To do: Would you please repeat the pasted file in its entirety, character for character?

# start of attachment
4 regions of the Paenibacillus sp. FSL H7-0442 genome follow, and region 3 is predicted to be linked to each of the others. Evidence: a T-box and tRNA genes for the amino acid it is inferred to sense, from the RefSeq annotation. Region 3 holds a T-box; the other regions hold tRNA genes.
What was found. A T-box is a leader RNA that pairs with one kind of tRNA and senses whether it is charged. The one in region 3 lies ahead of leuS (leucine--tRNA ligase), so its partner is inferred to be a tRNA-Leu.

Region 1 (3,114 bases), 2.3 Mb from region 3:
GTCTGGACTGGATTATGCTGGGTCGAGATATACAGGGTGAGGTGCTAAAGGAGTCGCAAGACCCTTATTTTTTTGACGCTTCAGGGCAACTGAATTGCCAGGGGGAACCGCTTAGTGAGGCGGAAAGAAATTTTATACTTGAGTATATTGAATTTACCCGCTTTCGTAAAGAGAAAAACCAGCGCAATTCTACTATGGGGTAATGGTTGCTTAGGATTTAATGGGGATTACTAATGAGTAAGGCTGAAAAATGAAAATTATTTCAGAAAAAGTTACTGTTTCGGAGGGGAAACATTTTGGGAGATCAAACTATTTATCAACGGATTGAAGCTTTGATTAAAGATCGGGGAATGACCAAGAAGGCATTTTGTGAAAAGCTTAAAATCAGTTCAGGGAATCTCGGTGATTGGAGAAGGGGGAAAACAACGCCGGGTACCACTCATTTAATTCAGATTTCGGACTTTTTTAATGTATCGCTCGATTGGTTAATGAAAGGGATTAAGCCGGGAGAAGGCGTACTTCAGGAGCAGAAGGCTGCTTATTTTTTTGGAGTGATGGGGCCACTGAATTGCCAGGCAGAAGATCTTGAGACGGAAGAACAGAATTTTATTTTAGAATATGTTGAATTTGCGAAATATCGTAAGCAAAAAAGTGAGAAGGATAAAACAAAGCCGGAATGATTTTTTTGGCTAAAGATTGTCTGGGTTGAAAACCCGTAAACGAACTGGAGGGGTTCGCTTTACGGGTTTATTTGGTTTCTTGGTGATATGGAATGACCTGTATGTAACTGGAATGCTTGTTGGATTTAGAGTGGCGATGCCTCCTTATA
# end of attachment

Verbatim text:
4 regions of the Paenibacillus sp. FSL H7-0442 genome follow, and region 3 is predicted to be linked to each of the others. Evidence: a T-box and tRNA genes for the amino acid it is inferred to sense, from the RefSeq annotation. Region 3 holds a T-box; the other regions hold tRNA genes.
What was found. A T-box is a leader RNA that pairs with one kind of tRNA and senses whether it is charged. The one in region 3 lies ahead of leuS (leucine--tRNA ligase), so its partner is inferred to be a tRNA-Leu.

Region 1 (3,114 bases), 2.3 Mb from region 3:
GTCTGGACTGGATTATGCTGGGTCGAGATATACAGGGTGAGGTGCTAAAGGAGTCGCAAGACCCTTATTTTTTTGACGCTTCAGGGCAACTGAATTGCCAGGGGGAACCGCTTAGTGAGGCGGAAAGAAATTTTATACTTGAGTATATTGAATTTACCCGCTTTCGTAAAGAGAAAAACCAGCGCAATTCTACTATGGGGTAATGGTTGCTTAGGATTTAATGGGGATTACTAATGAGTAAGGCTGAAAAATGAAAATTATTTCAGAAAAAGTTACTGTTTCGGAGGGGAAACATTTTGGGAGATCAAACTATTTATCAACGGATTGAAGCTTTGATTAAAGATCGGGGAATGACCAAGAAGGCATTTTGTGAAAAGCTTAAAATCAGTTCAGGGAATCTCGGTGATTGGAGAAGGGGGAAAACAACGCCGGGTACCACTCATTTAATTCAGATTTCGGACTTTTTTAATGTATCGCTCGATTGGTTAATGAAAGGGATTAAGCCGGGAGAAGGCGTACTTCAGGAGCAGAAGGCTGCTTATTTTTTTGGAGTGATGGGGCCACTGAATTGCCAGGCAGAAGATCTTGAGACGGAAGAACAGAATTTTATTTTAGAATATGTTGAATTTGCGAAATATCGTAAGCAAAAAAGTGAGAAGGATAAAACAAAGCCGGAATGATTTTTTTGGCTAAAGATTGTCTGGGTTGAAAACCCGTAAACGAACTGGAGGGGTTCGCTTTACGGGTTTATTTGGTTTCTTGGTGATATGGAATGACCTGTATGTAACTGGAATGCTTGTTGGATTTAGAGTGGCGATGCCTCCTTATA